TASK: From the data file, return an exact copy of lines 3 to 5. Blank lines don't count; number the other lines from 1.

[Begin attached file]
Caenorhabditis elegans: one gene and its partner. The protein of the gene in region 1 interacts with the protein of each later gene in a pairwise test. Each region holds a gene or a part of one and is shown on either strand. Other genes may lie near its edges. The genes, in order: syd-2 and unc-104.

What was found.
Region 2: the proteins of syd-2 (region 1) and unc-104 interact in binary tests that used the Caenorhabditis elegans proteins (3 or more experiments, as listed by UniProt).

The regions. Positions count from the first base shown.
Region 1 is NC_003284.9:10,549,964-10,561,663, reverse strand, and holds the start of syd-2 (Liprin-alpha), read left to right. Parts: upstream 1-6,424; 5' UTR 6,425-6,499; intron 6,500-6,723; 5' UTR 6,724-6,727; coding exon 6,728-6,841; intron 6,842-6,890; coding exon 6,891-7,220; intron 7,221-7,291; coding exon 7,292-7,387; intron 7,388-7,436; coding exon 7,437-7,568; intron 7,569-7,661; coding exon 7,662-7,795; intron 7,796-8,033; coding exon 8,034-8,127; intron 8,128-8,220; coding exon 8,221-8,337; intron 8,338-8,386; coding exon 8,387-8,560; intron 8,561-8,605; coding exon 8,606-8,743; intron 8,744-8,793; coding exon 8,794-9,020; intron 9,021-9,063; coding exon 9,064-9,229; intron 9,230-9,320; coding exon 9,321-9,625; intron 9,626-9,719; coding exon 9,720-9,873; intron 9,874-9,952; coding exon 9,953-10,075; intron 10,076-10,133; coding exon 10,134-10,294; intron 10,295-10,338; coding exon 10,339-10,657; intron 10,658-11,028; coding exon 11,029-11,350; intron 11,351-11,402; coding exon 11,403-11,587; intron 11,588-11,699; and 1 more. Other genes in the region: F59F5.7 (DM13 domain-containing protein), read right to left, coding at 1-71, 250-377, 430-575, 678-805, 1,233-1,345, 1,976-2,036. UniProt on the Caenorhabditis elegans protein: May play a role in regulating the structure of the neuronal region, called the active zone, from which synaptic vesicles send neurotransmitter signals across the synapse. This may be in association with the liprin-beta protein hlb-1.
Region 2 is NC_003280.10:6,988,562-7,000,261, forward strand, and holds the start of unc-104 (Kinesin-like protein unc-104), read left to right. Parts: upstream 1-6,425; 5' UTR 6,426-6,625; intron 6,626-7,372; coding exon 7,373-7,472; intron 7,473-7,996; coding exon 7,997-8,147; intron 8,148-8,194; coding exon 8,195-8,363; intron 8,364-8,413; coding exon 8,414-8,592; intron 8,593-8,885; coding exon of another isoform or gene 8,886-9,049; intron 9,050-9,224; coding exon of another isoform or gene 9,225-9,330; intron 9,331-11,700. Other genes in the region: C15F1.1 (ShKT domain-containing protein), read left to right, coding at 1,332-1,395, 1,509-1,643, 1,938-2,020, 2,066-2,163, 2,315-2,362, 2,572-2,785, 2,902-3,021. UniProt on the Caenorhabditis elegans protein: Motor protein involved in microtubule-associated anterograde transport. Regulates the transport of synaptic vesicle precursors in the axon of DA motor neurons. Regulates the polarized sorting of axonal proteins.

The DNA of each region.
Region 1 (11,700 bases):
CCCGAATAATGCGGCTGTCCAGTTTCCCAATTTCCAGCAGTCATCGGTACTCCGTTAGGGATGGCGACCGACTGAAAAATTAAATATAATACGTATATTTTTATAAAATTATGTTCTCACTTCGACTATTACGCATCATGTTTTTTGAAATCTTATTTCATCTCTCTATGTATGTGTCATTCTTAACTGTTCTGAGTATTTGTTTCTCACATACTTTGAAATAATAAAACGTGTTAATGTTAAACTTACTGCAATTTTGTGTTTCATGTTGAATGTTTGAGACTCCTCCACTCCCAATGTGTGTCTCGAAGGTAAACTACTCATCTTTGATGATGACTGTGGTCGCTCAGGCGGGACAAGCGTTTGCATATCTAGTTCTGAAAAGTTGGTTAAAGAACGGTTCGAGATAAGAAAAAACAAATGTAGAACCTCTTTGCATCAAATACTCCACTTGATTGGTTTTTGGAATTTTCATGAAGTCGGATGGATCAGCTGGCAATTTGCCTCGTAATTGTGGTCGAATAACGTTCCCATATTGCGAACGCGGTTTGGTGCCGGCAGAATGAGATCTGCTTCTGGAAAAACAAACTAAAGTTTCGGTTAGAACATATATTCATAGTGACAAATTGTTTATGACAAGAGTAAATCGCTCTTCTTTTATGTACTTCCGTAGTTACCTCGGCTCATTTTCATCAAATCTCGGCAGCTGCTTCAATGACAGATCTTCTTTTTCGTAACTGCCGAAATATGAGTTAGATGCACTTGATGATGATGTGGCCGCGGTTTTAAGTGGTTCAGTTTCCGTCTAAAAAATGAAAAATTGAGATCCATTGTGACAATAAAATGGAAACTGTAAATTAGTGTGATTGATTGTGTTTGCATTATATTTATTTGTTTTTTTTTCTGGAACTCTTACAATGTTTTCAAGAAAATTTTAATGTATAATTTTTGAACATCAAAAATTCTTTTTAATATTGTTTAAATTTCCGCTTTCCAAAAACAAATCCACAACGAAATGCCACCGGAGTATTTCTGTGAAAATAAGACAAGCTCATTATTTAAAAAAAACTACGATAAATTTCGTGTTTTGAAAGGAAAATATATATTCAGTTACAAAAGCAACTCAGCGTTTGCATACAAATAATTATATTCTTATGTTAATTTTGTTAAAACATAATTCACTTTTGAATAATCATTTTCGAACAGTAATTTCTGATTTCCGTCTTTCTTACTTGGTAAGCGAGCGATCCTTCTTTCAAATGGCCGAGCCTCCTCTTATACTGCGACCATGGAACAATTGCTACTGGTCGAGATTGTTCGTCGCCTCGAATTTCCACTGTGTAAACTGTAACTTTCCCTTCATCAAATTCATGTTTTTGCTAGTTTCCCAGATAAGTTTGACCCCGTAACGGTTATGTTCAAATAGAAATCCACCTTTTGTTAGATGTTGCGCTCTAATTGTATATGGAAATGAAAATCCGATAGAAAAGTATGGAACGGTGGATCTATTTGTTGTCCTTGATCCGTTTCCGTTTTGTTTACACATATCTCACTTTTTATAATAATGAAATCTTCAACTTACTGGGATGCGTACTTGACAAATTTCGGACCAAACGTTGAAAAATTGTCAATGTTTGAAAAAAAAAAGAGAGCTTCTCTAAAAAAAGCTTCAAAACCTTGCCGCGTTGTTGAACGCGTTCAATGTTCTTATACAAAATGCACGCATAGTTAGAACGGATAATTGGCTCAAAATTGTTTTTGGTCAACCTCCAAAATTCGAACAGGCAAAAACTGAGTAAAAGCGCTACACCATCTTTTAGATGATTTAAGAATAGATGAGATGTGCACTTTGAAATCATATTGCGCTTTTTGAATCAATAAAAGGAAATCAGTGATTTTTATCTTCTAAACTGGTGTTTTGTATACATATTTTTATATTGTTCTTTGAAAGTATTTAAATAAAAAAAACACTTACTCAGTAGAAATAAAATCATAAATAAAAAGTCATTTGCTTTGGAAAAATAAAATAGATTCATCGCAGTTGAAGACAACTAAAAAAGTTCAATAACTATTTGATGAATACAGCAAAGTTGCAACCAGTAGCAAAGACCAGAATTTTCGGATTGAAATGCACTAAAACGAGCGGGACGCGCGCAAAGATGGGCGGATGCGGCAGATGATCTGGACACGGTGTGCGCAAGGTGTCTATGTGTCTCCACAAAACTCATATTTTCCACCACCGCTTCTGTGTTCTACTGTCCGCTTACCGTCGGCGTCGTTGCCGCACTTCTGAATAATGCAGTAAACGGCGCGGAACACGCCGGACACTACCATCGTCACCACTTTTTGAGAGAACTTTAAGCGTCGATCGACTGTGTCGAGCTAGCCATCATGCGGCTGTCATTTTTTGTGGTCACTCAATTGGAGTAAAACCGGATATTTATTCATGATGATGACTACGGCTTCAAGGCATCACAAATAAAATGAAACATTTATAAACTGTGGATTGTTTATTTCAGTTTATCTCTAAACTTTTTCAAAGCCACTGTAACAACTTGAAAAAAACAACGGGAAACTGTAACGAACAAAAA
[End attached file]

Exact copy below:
Region 2: the proteins of syd-2 (region 1) and unc-104 interact in binary tests that used the Caenorhabditis elegans proteins (3 or more experiments, as listed by UniProt).

The regions. Positions count from the first base shown.
Region 1 is NC_003284.9:10,549,964-10,561,663, reverse strand, and holds the start of syd-2 (Liprin-alpha), read left to right. Parts: upstream 1-6,424; 5' UTR 6,425-6,499; intron 6,500-6,723; 5' UTR 6,724-6,727; coding exon 6,728-6,841; intron 6,842-6,890; coding exon 6,891-7,220; intron 7,221-7,291; coding exon 7,292-7,387; intron 7,388-7,436; coding exon 7,437-7,568; intron 7,569-7,661; coding exon 7,662-7,795; intron 7,796-8,033; coding exon 8,034-8,127; intron 8,128-8,220; coding exon 8,221-8,337; intron 8,338-8,386; coding exon 8,387-8,560; intron 8,561-8,605; coding exon 8,606-8,743; intron 8,744-8,793; coding exon 8,794-9,020; intron 9,021-9,063; coding exon 9,064-9,229; intron 9,230-9,320; coding exon 9,321-9,625; intron 9,626-9,719; coding exon 9,720-9,873; intron 9,874-9,952; coding exon 9,953-10,075; intron 10,076-10,133; coding exon 10,134-10,294; intron 10,295-10,338; coding exon 10,339-10,657; intron 10,658-11,028; coding exon 11,029-11,350; intron 11,351-11,402; coding exon 11,403-11,587; intron 11,588-11,699; and 1 more. Other genes in the region: F59F5.7 (DM13 domain-containing protein), read right to left, coding at 1-71, 250-377, 430-575, 678-805, 1,233-1,345, 1,976-2,036. UniProt on the Caenorhabditis elegans protein: May play a role in regulating the structure of the neuronal region, called the active zone, from which synaptic vesicles send neurotransmitter signals across the synapse. This may be in association with the liprin-beta protein hlb-1.